. So we as an audience were meant to ask two pertinent questions: What does it say about the couple that they chose to do it on television, and what does it say about us that we chose to watch it? Both speak to the Warholian nature of reality television, in which people are famous simply for being on television and then ascend or descend rapidly based on a series of fickle parameters that change as quickly as a baby’s diaper.
Looking at the first question: it’s clear that the show both provided endless amount of financial and cultural opportunities for the children. Neither Jon nor Kate ever denied this, even when times were nominally better for the couple. But the show’s success provided SO much that leaving was essentially a non-option. As such, they were quickly trapped in the trappings of the show, leaving a return to a single-income, coupon clipping family essentially impossible.
Had the two announced off-camera they were getting separated, yearning to see if a return to non-camera life might provide the context in which to reestablish the remains of a ten-year marriage, I doubt anyone outside of the TLC executive board would have cared. People would have applauded the decision, and welcomed the show back were there signs of a renewal of a strong core inside the oversized family. But for reasons most of us will never fully understand, they aired the laundry on air, TLC gussied it up as a “Very Special Episode,” and we’re at home left with the impression that living off-camera is simply not feasible for this couple.
But if two people get divorced on television, and nobody watches, does it make a sound? We’ll never know, because clearly millions watch this show. I’m writing a recap of it, and you’re reading it. In the past, it’s been fun to mock the media-addicted nature of Kate and the confused narcissism of Jon. Reality stars exist as a litmus test for the audience: we either loathe them because they inherit what we feel is rightfully ours, or delight in them as we revel in our superiority compared to the nitwits on the boob tube. But episodes such as this, in which a “Pulp Fiction”-esque structure constantly weaves between benignly happy days gone past and crushingly unsure days yet to come into a surreal soup that reflects the image on the television back onto the viewer.
What’s absent from this recap so far is the glue that binds the couple and the viewing public together: the eight kids, once the source of much joy for both parties but now omnipresent yet all-but-invisible. Both Jon and Kate repeatedly and independently mention how they’ve done everything they have for the kids, but lurking beneath both was this subtle insinuation that having those eight kids forced their hands into doing the show in the first place.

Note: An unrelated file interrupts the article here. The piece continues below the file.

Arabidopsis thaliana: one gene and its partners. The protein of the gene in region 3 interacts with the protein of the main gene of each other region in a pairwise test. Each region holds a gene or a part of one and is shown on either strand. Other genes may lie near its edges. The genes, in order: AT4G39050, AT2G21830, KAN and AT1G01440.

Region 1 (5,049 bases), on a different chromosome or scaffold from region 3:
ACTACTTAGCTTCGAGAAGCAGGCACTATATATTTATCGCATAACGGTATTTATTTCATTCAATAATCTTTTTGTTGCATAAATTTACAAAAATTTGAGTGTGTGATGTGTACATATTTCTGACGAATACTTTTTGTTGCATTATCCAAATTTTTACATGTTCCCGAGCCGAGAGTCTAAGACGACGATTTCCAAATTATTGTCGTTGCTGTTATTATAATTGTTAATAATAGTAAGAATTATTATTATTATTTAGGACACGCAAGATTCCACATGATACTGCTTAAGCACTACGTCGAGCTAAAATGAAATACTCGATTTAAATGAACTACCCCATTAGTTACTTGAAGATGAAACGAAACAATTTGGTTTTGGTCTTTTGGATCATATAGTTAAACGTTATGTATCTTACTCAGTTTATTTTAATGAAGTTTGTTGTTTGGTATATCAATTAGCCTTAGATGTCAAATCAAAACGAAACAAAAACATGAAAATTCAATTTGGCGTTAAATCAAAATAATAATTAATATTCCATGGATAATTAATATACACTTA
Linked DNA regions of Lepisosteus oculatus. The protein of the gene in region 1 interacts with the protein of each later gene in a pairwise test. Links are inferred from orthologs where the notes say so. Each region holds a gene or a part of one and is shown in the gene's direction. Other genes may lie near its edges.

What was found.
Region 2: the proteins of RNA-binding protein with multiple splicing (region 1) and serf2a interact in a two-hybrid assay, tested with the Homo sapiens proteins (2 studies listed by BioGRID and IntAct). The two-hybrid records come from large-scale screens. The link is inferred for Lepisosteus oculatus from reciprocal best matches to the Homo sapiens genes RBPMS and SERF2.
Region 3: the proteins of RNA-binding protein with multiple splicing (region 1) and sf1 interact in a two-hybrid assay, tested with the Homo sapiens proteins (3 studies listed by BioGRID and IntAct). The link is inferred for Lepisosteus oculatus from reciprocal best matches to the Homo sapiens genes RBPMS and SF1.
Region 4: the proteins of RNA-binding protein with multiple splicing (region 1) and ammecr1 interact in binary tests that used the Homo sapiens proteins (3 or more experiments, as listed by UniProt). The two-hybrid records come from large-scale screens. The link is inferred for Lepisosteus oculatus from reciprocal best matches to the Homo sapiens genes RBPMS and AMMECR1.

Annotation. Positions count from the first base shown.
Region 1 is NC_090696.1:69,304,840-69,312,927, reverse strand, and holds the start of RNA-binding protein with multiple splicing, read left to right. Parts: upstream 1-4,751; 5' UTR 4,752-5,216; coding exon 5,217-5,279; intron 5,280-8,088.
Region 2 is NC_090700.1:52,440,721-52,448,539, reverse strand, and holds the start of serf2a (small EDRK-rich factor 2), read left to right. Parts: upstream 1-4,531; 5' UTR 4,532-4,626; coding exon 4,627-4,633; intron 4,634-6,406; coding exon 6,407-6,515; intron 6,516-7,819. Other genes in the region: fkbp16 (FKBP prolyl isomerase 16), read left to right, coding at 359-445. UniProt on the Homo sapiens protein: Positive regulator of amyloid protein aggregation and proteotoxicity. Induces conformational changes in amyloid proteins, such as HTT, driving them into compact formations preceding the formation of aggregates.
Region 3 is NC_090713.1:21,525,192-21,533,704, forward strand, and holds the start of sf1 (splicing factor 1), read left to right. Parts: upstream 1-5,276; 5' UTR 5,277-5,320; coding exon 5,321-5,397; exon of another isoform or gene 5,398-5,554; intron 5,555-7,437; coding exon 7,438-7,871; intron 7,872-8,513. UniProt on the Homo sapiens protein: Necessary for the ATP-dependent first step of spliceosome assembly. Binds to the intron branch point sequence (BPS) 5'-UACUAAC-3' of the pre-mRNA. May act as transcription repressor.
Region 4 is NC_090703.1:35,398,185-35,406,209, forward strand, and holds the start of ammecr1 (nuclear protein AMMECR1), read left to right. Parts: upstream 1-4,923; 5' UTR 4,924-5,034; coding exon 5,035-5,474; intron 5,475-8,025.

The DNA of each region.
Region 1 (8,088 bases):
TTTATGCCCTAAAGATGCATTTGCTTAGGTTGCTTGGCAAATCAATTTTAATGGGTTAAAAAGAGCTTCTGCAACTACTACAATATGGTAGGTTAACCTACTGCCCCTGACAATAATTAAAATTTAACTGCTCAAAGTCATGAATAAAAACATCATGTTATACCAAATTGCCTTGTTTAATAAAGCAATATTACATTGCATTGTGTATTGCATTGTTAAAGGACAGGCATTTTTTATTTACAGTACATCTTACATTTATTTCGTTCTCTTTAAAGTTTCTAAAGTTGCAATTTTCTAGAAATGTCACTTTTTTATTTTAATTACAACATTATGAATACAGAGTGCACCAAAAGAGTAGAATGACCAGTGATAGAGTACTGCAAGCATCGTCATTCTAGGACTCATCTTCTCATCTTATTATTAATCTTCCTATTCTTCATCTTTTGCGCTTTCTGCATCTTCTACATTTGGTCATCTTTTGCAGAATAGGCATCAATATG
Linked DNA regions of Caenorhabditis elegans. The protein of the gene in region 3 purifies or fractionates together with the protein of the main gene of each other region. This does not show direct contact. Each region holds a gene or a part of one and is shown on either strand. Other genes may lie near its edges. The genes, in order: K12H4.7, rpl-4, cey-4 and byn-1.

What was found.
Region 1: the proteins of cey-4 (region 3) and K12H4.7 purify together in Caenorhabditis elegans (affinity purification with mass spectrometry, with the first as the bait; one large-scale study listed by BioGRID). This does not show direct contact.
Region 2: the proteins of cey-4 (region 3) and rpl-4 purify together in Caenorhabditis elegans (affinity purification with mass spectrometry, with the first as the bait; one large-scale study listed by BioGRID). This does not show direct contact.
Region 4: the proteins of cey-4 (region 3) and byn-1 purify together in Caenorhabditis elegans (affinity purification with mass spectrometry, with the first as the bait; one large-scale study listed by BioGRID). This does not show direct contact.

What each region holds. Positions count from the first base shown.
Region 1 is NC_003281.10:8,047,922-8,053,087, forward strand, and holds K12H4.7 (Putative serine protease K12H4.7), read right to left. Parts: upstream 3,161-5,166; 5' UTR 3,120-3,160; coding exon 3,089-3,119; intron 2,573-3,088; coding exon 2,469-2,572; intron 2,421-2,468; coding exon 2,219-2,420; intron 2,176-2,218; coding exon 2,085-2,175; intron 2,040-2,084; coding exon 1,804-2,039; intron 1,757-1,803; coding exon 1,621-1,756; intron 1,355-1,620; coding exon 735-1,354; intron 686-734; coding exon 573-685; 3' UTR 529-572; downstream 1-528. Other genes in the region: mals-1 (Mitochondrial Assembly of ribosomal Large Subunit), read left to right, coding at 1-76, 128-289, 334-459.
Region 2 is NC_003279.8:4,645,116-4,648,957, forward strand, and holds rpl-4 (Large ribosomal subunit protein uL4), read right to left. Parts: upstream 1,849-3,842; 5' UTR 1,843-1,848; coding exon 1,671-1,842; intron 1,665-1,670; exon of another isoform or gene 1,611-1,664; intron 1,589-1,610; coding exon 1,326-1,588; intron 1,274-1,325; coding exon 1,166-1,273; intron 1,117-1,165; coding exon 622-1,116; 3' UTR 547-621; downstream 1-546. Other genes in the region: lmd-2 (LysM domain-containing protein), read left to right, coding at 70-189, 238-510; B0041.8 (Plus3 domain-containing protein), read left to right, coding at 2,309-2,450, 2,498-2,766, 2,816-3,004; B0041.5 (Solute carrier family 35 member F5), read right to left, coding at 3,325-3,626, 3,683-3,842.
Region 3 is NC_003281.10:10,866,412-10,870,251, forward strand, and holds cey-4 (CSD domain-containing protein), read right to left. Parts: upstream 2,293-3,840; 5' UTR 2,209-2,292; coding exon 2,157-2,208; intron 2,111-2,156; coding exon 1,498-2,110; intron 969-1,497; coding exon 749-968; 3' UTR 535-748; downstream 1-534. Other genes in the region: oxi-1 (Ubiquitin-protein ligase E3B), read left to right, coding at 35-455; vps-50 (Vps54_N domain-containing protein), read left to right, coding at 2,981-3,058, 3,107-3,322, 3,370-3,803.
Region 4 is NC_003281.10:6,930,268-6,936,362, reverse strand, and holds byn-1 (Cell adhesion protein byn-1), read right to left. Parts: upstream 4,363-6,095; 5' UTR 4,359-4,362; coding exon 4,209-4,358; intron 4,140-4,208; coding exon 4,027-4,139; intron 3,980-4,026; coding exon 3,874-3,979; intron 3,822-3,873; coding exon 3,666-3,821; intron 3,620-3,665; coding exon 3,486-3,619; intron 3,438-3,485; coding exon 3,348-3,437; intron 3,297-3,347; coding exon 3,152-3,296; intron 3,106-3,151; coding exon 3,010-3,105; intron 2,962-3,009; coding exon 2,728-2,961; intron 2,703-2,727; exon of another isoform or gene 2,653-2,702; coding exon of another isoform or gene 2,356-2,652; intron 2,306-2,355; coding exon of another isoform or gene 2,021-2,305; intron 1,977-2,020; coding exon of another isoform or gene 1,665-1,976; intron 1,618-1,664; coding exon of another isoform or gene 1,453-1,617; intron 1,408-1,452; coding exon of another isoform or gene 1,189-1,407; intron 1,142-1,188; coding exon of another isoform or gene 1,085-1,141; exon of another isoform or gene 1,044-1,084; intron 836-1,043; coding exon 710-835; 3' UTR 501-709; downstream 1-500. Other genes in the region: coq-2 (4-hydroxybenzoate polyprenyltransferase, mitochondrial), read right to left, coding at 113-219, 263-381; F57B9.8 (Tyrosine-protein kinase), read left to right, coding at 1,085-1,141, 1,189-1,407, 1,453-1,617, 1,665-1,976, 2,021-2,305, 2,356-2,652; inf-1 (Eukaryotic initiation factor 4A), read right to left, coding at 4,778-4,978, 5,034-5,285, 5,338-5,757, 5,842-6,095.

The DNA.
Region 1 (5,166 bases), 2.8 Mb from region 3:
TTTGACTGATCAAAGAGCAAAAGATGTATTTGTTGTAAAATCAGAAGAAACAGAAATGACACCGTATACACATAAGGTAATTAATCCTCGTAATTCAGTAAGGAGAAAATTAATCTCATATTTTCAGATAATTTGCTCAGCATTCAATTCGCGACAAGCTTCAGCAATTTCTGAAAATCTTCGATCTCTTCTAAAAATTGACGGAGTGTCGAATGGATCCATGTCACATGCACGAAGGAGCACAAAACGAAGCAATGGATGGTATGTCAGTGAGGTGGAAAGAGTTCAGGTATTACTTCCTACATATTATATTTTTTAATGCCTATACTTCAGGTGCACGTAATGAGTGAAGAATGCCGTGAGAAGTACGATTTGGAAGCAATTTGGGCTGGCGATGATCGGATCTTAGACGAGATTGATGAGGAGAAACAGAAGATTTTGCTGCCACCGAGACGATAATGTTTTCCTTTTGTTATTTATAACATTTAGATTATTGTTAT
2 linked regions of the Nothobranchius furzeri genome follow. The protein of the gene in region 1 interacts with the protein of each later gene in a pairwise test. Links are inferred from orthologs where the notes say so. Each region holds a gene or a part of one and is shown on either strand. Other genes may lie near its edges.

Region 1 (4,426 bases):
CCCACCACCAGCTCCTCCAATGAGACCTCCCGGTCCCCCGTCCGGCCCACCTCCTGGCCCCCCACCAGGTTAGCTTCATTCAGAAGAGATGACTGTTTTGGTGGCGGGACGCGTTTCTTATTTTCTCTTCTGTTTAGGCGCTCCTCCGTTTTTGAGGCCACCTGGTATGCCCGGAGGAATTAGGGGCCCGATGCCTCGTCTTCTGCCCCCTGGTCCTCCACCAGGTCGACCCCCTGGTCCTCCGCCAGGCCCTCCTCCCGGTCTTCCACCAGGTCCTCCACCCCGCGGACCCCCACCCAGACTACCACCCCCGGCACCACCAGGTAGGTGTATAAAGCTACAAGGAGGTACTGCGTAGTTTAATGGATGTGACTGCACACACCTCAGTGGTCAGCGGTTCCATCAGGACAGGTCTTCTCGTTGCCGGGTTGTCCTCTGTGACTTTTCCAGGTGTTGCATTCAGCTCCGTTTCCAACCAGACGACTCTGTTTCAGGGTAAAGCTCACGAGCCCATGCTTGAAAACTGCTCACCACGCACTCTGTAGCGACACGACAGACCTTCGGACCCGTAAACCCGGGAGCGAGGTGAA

You can argue until you’re blue in the face about the mindset that went into the multiple fertilization treatments that yielded their bounty, but I defy anyone in this pop-culture soaked landscape to claim they would pass up the chance to allow a television crew to enter their 10-person family in the off-chance paying the mortgage would no longer be a flop-sweat filled experience. With the hand dealt them, the two made a deal with the devil, the same deal the majority of reality stars make. Some end up on dating shows, peddling roses and/or Flavor Flav. Some end up on approximately 78 different versions of “The Real World/Road Rules Challenge.” And some get so caught up in life on-air that there’s little to no oxygen for them when the cameras turn off.
And when will they turn off? Not anytime soon, apparently. Neither is walking away from the public life. Because they can’t. It is literally impossible, from some combination of fiscal, legal, and moral obligations. So we’ll continue to watch the kids leave their broken home to go play in a crooked one. Or, we can choose to do what Jon and Kate cannot: leave the show behind.
Which way are you going to go?
Ryan writes about TV and popular culture over at Boob Tube Dude.